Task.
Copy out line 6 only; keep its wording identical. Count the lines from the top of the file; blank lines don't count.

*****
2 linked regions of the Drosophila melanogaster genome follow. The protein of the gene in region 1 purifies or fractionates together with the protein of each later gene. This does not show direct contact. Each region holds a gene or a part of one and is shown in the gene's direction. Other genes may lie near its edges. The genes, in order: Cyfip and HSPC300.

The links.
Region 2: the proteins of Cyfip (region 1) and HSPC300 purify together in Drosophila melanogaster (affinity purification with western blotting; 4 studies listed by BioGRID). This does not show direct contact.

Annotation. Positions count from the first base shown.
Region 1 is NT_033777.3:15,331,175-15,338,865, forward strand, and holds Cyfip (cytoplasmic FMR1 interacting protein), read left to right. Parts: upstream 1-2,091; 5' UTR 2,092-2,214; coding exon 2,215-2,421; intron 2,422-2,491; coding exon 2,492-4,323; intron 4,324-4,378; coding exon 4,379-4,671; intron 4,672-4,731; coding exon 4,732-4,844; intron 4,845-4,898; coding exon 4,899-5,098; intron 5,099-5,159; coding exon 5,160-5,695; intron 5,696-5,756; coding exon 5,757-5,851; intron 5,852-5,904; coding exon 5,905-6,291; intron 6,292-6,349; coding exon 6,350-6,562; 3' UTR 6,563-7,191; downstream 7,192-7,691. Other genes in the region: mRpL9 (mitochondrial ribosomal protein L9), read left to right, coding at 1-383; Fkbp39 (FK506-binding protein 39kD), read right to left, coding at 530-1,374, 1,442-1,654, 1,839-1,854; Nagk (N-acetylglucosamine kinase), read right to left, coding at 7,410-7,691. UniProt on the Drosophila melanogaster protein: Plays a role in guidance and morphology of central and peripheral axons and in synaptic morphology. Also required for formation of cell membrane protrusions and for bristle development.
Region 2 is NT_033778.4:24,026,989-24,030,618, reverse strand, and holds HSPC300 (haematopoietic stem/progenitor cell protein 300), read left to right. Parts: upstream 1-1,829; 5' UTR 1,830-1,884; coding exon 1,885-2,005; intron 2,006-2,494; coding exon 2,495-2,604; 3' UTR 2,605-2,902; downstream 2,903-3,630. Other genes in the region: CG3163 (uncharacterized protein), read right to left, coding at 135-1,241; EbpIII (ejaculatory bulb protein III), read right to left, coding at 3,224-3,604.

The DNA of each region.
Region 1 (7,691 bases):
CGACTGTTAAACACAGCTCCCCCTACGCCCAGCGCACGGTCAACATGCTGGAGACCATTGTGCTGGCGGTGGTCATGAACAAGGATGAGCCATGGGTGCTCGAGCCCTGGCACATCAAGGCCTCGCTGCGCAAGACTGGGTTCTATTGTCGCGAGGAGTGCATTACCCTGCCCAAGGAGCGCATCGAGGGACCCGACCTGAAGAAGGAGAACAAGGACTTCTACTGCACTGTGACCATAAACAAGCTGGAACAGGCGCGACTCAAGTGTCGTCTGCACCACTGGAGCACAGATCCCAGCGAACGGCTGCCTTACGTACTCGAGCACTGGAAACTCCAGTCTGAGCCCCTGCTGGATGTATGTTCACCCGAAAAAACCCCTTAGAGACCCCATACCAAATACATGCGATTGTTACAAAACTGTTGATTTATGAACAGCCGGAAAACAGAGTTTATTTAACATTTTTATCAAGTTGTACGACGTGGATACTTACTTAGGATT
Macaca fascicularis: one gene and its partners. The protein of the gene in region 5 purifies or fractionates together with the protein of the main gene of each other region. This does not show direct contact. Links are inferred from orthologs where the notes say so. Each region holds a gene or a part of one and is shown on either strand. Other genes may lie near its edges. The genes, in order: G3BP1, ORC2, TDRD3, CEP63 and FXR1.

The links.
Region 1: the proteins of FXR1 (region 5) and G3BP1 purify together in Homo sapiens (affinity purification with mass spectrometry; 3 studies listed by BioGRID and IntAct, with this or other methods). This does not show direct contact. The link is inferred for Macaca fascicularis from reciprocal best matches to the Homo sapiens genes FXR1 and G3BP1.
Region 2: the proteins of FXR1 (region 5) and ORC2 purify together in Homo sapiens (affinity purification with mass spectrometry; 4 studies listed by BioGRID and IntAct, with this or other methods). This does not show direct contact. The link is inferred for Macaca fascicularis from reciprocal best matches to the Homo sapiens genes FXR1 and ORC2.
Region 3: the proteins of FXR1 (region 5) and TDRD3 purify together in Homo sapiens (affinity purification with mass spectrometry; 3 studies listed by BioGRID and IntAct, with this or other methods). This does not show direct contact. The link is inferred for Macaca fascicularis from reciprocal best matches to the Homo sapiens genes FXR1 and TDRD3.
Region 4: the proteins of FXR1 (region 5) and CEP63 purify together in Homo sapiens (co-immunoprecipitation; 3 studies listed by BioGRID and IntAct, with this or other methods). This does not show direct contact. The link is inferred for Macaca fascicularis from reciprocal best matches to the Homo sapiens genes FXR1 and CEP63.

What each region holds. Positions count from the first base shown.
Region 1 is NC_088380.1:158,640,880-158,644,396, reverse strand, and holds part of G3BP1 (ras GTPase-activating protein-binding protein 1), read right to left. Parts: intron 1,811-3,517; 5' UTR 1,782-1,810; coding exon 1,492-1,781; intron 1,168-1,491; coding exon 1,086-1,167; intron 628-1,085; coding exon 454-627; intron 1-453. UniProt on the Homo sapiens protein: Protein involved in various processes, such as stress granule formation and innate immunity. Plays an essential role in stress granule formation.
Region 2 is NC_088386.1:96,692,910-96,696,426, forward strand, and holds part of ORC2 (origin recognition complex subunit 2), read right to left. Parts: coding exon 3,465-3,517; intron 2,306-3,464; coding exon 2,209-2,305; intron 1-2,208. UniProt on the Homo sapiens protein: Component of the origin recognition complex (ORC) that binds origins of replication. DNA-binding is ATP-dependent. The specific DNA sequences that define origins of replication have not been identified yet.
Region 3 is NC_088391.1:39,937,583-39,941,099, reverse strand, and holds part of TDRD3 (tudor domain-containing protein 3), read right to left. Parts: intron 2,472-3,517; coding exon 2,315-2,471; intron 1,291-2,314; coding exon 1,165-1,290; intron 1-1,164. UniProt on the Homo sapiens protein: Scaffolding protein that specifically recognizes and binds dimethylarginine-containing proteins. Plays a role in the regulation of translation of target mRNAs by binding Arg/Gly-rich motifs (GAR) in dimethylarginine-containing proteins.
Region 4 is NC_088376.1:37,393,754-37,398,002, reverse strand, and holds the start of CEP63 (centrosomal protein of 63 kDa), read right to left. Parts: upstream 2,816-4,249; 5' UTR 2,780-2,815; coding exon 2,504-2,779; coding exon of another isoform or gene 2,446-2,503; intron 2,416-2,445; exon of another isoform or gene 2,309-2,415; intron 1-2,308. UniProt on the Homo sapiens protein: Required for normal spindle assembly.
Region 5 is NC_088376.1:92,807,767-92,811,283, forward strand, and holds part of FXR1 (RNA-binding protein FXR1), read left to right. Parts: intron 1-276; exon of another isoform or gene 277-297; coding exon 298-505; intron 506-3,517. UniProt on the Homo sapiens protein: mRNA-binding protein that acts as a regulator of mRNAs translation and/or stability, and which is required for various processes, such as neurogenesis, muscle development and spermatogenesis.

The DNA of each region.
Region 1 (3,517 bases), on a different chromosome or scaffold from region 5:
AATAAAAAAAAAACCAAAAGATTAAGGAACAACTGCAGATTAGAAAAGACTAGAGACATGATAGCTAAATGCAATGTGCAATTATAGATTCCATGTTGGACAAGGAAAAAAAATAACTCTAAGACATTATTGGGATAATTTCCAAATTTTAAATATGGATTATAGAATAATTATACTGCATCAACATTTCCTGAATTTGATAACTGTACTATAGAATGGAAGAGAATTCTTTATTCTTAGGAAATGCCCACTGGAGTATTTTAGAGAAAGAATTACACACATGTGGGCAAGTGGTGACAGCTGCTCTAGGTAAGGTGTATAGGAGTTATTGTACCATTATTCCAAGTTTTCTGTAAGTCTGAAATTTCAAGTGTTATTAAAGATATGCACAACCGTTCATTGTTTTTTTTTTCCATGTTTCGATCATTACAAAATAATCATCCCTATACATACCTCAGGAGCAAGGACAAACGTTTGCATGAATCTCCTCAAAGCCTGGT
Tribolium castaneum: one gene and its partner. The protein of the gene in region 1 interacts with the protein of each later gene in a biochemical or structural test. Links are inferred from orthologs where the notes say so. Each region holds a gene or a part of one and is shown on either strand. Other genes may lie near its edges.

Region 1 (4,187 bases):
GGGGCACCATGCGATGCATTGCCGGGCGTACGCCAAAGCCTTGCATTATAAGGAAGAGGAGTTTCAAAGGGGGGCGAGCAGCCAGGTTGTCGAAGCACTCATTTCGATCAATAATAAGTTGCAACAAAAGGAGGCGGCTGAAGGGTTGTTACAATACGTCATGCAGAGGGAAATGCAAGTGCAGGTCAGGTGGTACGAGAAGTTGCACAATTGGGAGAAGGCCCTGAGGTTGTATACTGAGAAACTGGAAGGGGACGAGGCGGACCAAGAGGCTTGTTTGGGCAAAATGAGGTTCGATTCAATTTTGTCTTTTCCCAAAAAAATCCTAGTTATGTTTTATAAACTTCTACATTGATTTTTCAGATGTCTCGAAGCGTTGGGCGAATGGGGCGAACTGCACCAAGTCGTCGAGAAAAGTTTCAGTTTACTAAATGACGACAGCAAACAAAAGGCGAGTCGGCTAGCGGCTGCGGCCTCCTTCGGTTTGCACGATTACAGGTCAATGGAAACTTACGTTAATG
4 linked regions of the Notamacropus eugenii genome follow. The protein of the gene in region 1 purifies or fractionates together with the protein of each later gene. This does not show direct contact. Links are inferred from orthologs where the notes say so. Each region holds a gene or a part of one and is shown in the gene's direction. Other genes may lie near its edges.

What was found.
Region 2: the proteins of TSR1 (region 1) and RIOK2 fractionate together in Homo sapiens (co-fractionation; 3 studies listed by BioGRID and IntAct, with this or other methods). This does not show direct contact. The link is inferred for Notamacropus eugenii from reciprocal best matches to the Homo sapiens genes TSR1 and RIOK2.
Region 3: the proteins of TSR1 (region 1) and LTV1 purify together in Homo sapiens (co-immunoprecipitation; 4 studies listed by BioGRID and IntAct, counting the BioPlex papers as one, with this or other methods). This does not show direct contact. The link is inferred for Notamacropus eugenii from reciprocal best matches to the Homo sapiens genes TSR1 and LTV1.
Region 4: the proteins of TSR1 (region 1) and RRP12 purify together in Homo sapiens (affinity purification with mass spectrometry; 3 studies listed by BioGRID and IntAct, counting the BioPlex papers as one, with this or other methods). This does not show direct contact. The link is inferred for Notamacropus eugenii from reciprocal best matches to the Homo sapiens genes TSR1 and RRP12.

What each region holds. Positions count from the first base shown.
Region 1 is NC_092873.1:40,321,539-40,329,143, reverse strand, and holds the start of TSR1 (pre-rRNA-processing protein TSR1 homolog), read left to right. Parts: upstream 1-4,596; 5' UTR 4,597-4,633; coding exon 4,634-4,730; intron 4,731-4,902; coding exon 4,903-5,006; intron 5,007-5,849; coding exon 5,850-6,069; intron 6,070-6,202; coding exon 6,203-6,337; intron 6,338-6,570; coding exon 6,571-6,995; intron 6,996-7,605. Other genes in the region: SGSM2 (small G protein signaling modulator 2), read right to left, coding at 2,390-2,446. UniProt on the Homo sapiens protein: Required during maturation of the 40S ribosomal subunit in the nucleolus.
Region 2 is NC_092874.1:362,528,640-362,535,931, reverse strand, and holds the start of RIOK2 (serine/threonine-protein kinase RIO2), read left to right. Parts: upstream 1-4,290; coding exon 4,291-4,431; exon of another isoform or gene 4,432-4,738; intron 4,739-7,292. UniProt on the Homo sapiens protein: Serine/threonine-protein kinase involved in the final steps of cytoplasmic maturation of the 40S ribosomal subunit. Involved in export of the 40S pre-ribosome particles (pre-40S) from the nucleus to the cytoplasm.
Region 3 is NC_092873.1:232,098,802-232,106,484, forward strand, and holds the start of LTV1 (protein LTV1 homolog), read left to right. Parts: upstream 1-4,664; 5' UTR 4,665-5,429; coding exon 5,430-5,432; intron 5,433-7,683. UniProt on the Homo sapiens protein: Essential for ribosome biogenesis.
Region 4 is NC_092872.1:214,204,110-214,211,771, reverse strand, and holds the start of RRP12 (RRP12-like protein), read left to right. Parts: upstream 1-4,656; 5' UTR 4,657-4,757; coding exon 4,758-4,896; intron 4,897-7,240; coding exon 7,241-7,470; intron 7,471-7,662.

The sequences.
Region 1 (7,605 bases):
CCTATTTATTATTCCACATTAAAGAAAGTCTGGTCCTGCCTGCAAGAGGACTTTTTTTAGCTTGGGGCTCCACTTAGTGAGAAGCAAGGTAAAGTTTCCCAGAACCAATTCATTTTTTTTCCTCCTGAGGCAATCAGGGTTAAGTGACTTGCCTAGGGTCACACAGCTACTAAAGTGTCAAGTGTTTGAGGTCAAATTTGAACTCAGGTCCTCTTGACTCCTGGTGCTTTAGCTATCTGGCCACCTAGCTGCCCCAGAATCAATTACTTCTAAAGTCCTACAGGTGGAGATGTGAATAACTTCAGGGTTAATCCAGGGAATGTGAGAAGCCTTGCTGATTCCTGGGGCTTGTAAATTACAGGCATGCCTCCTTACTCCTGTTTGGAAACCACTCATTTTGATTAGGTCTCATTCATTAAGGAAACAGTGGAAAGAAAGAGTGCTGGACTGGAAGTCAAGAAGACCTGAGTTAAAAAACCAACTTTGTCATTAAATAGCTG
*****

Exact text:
Region 2 is NT_033778.4:24,026,989-24,030,618, reverse strand, and holds HSPC300 (haematopoietic stem/progenitor cell protein 300), read left to right. Parts: upstream 1-1,829; 5' UTR 1,830-1,884; coding exon 1,885-2,005; intron 2,006-2,494; coding exon 2,495-2,604; 3' UTR 2,605-2,902; downstream 2,903-3,630. Other genes in the region: CG3163 (uncharacterized protein), read right to left, coding at 135-1,241; EbpIII (ejaculatory bulb protein III), read right to left, coding at 3,224-3,604.